Monday, November 12, 2007

From Charlottetown it was an hour and a half drive to the Eastern Shore of P.E.I. to catch the ferry. We arrived about an hour early at the Wood Isle terminal so we drove to the light house on the hill. It is located in a park complete with a playhouse sized fishing village for the kids to play in. A whole mini village, docks and all. We walked around a bit but did not spend a lot of time because it was COLD. About 45 with a stiff wind blowing.

I had ridden a ferry or two as a kid, but this was my first time to actually drive onto one. The Spirit of Northumberland is a mid sized ship and carries 35-40 cars and around 120 passengers. It works just like the bridge in that you only pay when leaving the Island and costs just $4 more than the bridge. The fun of a ferry, plus the miles saved on this leg of the journey made it a great idea. The crossing to Nova Scotia is about 12 miles and takes around 55 minutes. It was a perfect time to relax and enjoy.

After we docked in Caribou, Nova Scotia we still had about two hours left to drive to get to Halifax. Right away we could see it was much more urban than the VERY rural Prince Edward Island. Still by the standards around here it could still be considered absolute wilderness most of the journey.

Halifax is a very modern, thriving city of over a million, if you count the whole metro area. It boasts a deep harbor with a beautiful skyline. Once again we had a harbor view hotel. The city is built on a very steep hill rising from the docks and high atop sits an old stone fortress. The Fort is appropriately named the Citadel. It is still in use by a military school and they have a very impressive changing of the guard ceremony reflecting the full Scottish heritage of the area.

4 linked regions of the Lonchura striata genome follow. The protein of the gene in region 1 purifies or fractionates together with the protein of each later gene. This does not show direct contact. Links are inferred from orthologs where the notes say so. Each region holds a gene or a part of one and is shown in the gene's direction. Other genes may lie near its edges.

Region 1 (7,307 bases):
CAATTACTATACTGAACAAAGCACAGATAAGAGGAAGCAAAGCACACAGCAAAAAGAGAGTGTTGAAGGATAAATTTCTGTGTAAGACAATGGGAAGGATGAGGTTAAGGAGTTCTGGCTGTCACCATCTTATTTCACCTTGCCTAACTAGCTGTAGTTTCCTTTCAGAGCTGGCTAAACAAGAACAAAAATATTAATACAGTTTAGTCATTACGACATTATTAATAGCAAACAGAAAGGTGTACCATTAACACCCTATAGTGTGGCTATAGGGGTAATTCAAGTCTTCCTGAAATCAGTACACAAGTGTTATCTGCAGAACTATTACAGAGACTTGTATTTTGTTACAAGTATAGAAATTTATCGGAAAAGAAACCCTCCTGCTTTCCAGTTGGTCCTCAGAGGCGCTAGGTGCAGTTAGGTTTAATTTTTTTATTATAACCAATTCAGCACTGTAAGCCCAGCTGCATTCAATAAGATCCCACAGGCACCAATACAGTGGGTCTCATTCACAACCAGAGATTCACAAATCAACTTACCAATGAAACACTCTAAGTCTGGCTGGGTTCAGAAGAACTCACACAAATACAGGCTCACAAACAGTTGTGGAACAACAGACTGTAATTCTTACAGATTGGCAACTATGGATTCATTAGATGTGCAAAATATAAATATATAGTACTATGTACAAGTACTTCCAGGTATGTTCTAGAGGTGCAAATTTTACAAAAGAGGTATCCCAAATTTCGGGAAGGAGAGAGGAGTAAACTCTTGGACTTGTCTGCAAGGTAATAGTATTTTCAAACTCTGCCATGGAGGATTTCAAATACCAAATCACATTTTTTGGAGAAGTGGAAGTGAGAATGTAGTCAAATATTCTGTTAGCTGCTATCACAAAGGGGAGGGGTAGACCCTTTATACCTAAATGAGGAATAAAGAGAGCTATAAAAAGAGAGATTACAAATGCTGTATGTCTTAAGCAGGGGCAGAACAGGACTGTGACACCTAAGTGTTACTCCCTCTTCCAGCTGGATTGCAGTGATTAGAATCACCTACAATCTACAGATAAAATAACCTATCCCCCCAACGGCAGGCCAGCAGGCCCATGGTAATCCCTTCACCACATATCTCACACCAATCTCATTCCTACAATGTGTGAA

From all over the downtown area you could hear the lonely sounds of bagpipes drifting through the air.It was a quick 10 minute passenger ferry ride from our hotel to downtown across the harbor. The boat runs every 30 minutes so we rode it daily. The dockland area is great with both tourist shops and working business side by side. The whole downtown is very nice and close in. Easy to site see on foot as long as you parallel the water front. But the roads seem to go straight-up if you venture past the second block.

Kristie and I climbed the very steep hills to the fort and were rewarded with a birds-eye view of the whole city. San Francisco has nothing on these steep streets.

No comments: